Klein ISD wins 2008 IPM Pride Award
IPM Pride first place winner
The 2008 “IPM Pride Awards” for the best integrated pest management programs in Texas’ public schools have been announced. First place went to Klein Independent School District, followed by honorable mention for Arlington ISD and Plano ISD. The awards are presented by the Southwest Technical Resource Center, which is located at the Texas AgriLife Research and Extension Center at Dallas.
Janet Hurley, Extension Program Specialist -School IPM, said the center’s mission is helping schools eliminate wildlife and unwanted pests with fewer and safer pesticides. Texas enacted a school integrated pest management law, commonly known as IPM, in 1990. All of the state’s public school districts were required to implement an integrated pest management program by Sept. 1, 1995.
In 2001, a seed grant from the Environmental Protection Agency funded the center’s opening. Today the center provides technical assistance and resources to school districts and childcare facilities in Texas and within the surrounding. Texas has 4.6 million students in 1,031 school districts, the second largest public school population in the nation. Pests in schools are not generally a big issue until a situation gets out of hand, Hurley said. The center helps schools create preventive pest management programs.
Because integrated pest management is mandated by the state, schools must comply, but it is not always easy to succeed, Hurley said. “We prefer to dangle a carrot rather than wield a stick,” she said. “This year’s winner has been doing IPM for years, this was the first year that they decided to apply for the award. They will serve as a model district for those wanting to upgrade their IPM program in the north Houston area.”
Klein won for three reasons, Hurley said: administrative support, program leaders, and ability to grow their program with personnel changes. When the Center first opened, August Wunderlich, was the IPM coordinator, he is now the Director of Maintenance. However, as the Director he is able to assist those under him and oversee the IPM program. Kevin Wieghat and Tim Myers are now in charge of the program and ensure that everything runs as smoothly as possible.
Klein has been instrumental in finding solutions to their pest problems by using a variety of non-chemical control techniques when and where appropriate. For example, one their elementary school campuses was bird problem. Under the Federal Migratory Bird Act, the majority of bird species are protected, so instead of trying to kill the birds or repel them, they installed brushes above the large roll-up doors to prevent entry for the birds. This eliminated the birds from entering into the gym when the custodians have the large doors open for cleaning or removing items.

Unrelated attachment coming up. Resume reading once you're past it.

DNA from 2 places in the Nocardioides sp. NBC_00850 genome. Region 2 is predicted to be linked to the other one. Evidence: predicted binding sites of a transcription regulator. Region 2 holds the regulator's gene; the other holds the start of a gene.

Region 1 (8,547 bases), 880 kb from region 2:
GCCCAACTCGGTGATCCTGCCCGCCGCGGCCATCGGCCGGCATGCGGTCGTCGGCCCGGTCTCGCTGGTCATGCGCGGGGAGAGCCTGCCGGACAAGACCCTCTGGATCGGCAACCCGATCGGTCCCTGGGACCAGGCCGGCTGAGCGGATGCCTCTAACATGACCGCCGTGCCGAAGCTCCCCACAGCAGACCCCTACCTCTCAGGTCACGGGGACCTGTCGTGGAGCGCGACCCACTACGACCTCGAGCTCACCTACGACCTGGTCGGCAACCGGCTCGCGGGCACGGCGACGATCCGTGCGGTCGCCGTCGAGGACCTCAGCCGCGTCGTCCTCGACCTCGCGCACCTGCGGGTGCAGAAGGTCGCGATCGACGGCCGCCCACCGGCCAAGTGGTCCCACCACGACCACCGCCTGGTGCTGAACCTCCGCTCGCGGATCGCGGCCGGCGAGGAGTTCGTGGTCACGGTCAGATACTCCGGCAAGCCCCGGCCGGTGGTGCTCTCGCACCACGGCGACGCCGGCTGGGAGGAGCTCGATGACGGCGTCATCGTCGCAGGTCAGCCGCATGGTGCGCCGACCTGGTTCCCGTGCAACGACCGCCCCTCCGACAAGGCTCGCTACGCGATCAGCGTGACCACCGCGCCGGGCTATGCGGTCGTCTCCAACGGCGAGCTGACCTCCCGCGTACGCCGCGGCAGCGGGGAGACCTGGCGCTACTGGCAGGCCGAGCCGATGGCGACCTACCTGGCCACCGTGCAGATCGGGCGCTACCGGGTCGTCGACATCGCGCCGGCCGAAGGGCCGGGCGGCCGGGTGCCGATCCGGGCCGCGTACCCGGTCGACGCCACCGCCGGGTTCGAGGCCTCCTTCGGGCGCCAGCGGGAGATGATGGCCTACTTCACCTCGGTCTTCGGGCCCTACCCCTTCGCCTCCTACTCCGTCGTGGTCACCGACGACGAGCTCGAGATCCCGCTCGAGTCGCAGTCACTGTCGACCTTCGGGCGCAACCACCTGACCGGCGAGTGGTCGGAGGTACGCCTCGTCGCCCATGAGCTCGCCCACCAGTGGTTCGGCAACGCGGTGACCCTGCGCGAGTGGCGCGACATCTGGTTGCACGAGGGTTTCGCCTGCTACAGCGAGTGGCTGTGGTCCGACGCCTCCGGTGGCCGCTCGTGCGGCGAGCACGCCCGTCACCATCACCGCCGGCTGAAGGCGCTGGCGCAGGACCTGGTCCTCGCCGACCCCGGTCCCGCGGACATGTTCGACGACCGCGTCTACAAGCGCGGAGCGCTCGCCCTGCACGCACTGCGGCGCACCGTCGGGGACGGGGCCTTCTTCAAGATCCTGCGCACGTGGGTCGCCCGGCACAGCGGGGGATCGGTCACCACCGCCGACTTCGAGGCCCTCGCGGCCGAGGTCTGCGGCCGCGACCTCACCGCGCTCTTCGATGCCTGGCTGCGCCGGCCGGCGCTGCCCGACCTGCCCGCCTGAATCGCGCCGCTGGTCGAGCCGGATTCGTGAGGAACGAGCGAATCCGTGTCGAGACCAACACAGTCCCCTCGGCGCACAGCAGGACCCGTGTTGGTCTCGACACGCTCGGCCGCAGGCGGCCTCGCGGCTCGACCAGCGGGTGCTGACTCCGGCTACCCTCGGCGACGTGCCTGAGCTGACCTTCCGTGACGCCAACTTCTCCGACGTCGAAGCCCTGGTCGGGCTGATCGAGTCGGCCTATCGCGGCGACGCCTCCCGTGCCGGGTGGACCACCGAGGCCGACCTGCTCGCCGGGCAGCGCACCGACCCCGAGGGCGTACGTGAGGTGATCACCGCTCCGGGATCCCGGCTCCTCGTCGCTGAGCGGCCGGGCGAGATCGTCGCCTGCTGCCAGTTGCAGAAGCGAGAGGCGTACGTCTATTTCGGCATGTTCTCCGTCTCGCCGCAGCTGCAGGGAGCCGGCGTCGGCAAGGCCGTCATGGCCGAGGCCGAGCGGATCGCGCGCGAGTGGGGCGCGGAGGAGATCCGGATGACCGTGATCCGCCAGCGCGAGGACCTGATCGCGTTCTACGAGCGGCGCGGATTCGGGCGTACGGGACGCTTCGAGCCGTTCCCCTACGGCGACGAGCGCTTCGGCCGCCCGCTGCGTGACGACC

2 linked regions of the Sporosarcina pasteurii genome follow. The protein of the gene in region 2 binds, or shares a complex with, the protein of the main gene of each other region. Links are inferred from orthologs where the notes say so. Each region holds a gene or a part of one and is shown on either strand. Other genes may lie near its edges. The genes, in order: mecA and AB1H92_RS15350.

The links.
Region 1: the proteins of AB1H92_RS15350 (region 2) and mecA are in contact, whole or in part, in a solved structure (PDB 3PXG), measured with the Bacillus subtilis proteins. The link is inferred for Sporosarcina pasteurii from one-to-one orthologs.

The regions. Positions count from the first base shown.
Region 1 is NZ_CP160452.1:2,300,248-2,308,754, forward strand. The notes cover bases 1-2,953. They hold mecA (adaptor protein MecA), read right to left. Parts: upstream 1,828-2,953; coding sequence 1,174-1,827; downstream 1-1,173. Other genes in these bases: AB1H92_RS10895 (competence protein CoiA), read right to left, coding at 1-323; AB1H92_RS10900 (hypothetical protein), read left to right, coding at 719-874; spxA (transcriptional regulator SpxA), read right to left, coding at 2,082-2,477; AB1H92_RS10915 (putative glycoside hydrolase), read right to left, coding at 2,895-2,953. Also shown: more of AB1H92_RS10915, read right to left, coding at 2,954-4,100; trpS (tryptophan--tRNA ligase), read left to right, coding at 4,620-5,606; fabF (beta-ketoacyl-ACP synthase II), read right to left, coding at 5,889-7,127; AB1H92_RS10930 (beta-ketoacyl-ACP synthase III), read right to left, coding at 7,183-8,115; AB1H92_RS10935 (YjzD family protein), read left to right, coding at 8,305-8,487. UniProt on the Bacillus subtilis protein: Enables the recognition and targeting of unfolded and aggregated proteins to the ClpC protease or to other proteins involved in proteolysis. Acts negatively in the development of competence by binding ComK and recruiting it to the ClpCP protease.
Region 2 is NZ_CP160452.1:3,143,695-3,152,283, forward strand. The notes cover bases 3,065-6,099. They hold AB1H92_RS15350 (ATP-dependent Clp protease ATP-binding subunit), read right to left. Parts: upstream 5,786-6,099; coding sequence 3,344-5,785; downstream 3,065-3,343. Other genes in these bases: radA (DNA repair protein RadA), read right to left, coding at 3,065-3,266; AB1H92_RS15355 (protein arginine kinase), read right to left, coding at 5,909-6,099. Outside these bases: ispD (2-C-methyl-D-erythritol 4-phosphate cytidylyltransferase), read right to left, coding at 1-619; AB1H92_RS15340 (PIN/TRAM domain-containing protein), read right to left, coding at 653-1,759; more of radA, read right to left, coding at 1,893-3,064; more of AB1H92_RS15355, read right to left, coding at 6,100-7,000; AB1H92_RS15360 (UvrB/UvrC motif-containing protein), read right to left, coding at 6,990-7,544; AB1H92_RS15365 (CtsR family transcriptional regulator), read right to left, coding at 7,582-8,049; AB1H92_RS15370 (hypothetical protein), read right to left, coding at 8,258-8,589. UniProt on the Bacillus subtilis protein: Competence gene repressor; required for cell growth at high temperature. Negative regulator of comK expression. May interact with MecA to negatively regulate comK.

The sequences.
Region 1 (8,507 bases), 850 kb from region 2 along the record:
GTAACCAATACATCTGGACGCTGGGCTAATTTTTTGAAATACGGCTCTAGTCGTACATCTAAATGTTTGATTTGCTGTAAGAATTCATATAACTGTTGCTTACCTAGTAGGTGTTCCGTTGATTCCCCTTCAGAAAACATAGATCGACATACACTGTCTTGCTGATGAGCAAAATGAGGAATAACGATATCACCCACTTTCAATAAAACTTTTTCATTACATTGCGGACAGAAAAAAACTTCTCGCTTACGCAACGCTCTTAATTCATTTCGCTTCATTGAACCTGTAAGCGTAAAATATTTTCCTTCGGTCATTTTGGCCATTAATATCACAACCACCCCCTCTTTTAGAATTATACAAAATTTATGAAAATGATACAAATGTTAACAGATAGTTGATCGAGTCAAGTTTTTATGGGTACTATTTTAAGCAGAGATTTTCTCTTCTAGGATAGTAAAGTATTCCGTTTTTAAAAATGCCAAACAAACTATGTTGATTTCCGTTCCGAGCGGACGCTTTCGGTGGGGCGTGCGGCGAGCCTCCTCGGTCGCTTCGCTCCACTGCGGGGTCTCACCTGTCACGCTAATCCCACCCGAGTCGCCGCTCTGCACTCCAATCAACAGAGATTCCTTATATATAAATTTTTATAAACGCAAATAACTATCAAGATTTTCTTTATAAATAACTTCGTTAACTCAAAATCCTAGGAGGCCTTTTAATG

Klein has tied their IPM program in with their environmental programs as well. Tim Myers is the Supervisor for Environmental Quality and the Responsible IPM coordinator for the district. Mr. Myers as part of his responsibilities conducts full facility inspections as part of the department’s standard operating procedure. Depending on what Myers finds will depend on how it is addressed. For instance if he finds a broken door sweep that will prompt a workorder to the maintenance department; on the other hand, if he notices a dirty classroom, then a conversation between the teacher, principal and custodian will occur.
“The health of our teachers, staff, and students is important to us, so we take our IPM/IAQ program very seriously,” stated Myers.
Arlington ISD took “second place” however; the committee felt that they had room for improvement, stated Hurley. Dixie Mathews, IPM Coordinator for Arlington has been working diligently for the past four years to get Arlington to this stage of their program. “Arlington is a large disitrct, with a variety of people there, we have had to use a pest control contractor and they don’t always agree with our IPM program, but we are making progress,” stated Mathews. “We have had several campuses with rodent problems, we have been working with AgriLife Extension to help us locate the problems and exclude the rodents form them, this takes time.”
“Dixie has been working hard to improve Arlington’s program, last year the district made her the Responsible Coordinator and made this her sole responsibility, I truly believe this will make their program even better within the next year or so,” according to Hurley.
Finally, Plano ISD has been diligent in their IPM program adoption. This is one of the larger districts in the state with several older buildings and new ones coming online every year or so. David Lewis, IPM Coordinator has been a licensed applicator for the district for over ten years and was named IPM Coordinator in 2006. Lewis’s biggest problem is getting teachers and staff to understand that IPM is more than pest control, that it’s about supporting the health and safety of the building.
Awards will be given out to the schools this summer at School Board meetings of their choosing.